US Release Date: 02-04-2005
Directed by: Stephen T. Kay
- Barry Watson, as
- Tim Jensen
- Emily Deschanel, as
- Skye McCole Bartusiak, as
- Lucy Lawless, as
- Mary Jensen
- Tory Mussett, as
- Robyn Malcolm, as
- Charles Mesure as
- Mr. Jensen
Emily Deschanel in Boogeyman.
I know that the time between New Year's Day and Oscar Night has traditionally been a dumping ground for bad movie releases, but why is it that this year, all of the really bad ones are horror movies? So far, we've seen White Noise, Alone in the Dark, Hide and Seek, and now Boogeyman. And all of them were terrible movies. To be fair to Boogeyman, it is slightly better than the others, but that's attributable more to just how bad the others were, rather than to any exceptional qualities of its own.
In terms of plot, the story is so similar to 2003's Darkness Falls, that it's a wonder the producers of that film aren't suing the producers of this one. If you saw that earlier movie, this will all sound very familiar. A boy experiences a traumatic and supernatural event in his childhood that results in the death of one of his parents and scars him for life. Years later, as an adult he lives in fear of it happening again. Events eventually lead him back to his childhood home where he's reunited with a childhood sweetheart and faces the demons from his past.
The monster that he must face is the mysterious Boogeyman; a supernatural monster that lives in closets and under beds. As a child, he lived in fear of the spirit after his father told him about the creature in stories. When his father is actually killed by the Boogeyman; sucked into the closet and destroyed, the boy learns that the stories are all true.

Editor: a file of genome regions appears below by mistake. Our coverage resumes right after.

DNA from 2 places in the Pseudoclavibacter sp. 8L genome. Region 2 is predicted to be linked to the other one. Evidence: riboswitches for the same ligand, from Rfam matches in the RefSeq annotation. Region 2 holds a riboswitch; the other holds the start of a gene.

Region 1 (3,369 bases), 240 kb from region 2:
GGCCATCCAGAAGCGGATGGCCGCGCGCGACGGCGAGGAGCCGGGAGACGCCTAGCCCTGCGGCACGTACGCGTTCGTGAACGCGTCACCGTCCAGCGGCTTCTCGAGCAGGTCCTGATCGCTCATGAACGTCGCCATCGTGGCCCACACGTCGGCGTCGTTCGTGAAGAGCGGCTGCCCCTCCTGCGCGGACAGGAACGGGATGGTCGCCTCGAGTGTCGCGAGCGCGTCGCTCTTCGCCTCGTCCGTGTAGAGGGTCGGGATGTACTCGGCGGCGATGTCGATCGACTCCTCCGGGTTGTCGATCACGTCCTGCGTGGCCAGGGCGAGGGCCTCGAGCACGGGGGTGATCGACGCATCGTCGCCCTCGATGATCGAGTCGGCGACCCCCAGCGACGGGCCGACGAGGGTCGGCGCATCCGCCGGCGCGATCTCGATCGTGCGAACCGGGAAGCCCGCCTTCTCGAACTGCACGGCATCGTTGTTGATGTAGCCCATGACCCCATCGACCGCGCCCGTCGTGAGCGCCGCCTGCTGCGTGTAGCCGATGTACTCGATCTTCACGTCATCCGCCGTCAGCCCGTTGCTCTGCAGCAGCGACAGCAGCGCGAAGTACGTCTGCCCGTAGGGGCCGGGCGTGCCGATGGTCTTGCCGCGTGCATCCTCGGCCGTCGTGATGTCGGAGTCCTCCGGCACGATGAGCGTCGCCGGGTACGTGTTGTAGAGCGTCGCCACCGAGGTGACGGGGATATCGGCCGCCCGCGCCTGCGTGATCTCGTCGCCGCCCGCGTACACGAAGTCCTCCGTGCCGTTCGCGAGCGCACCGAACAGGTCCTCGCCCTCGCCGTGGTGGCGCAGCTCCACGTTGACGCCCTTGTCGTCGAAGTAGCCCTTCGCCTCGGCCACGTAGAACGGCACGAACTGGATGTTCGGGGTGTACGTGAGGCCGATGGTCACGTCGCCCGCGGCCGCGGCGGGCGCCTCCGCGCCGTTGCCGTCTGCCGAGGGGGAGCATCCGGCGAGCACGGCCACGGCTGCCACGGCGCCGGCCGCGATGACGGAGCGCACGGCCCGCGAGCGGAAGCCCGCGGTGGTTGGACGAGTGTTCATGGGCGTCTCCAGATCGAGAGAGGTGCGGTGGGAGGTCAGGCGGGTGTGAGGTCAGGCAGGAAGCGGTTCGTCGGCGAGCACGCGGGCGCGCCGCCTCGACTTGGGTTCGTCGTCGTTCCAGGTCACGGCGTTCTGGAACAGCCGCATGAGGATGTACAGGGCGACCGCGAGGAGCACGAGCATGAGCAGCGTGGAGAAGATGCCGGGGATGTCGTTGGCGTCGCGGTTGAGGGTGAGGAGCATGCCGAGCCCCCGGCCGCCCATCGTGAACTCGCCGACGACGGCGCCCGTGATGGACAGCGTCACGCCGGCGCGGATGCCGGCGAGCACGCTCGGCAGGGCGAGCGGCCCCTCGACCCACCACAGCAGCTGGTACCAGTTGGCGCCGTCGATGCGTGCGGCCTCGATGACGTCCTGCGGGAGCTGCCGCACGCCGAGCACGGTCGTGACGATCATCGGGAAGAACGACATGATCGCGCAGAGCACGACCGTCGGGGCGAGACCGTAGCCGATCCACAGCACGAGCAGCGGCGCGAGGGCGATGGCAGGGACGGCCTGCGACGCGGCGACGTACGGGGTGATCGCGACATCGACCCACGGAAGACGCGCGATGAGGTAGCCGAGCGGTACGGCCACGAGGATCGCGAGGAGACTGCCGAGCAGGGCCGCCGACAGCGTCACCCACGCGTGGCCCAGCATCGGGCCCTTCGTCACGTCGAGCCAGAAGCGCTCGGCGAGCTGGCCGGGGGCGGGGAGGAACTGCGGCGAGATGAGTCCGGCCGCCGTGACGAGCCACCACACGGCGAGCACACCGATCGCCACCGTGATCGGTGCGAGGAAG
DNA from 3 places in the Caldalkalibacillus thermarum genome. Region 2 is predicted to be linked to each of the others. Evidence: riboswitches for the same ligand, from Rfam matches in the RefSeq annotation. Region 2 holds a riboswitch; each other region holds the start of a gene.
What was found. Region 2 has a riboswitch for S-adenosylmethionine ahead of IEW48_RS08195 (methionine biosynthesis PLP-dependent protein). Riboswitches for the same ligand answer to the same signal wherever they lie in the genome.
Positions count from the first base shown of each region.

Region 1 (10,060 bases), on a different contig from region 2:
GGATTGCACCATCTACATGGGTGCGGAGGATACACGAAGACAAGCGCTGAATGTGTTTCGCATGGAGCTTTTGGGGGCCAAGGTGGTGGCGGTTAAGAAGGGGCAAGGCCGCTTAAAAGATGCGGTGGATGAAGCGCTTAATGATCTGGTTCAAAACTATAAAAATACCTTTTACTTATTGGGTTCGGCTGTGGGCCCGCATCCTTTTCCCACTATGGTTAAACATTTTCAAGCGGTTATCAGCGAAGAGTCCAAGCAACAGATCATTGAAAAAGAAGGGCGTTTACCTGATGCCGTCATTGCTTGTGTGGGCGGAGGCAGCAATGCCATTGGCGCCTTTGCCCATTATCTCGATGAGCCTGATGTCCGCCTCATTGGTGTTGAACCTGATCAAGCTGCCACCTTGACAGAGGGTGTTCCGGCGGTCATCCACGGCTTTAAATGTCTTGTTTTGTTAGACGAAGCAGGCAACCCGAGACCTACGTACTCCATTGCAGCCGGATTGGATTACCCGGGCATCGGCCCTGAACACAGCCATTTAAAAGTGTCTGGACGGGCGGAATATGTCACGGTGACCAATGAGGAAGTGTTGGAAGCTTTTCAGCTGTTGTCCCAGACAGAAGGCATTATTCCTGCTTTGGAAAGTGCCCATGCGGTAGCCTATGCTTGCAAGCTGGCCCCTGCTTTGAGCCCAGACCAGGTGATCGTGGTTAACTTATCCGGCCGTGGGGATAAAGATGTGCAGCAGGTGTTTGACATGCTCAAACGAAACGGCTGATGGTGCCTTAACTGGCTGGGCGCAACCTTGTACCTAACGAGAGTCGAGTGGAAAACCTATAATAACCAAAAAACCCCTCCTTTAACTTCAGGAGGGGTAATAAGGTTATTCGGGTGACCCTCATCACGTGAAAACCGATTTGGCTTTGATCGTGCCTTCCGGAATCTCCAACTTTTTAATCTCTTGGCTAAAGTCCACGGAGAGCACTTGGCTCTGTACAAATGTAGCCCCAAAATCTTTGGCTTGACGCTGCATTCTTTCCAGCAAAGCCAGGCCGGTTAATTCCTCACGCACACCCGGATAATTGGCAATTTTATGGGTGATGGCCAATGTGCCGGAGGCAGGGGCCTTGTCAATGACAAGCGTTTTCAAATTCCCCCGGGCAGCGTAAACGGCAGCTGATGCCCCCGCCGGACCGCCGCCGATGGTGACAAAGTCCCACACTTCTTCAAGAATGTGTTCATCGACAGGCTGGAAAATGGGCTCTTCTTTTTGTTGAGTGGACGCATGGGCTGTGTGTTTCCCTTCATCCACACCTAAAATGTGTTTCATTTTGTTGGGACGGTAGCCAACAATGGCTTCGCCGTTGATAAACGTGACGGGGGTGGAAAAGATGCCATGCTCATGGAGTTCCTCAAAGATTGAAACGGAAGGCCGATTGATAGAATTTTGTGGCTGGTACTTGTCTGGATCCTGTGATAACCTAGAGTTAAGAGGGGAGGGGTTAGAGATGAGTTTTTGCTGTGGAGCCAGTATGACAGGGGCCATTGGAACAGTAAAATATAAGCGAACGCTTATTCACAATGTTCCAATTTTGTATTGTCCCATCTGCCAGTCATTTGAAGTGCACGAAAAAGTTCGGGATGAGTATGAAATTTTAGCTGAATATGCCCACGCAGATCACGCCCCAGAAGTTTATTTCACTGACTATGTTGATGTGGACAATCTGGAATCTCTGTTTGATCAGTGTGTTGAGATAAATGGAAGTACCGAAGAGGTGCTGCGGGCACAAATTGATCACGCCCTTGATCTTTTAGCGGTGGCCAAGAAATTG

At times, the movie manages to be creepy and there are a couple of jump moments, but none that you can't see coming. The childhood home that he returns to is almost stereotypically creepy with its remote location and desolate landscaping. Only toward the end of the film when he begins to confront the monster does the movie display anything approaching originality. Sadly, what glimmers of hope that develop are dashed with the conclusion of the story, which can only be described as lame.
The sex and violence is all kept to a very safe PG-13 level and made me pine for the good old days of 1980's horror films where at the very least you were given the opportunity to ogle and wince at the voyeuristic sense of gruesomeness.
With the resurgence of horror films, ever since the success of The Ring, you'd think that at least one out of the glut of movies being released would be entertaining, but so far, they've all been disappointments. Perhaps The Ring marked the beginning of this phase of horror films, and its sequel, due out this year, will mark the end of it.
Photos © Copyright Screen Gems Inc. (2005)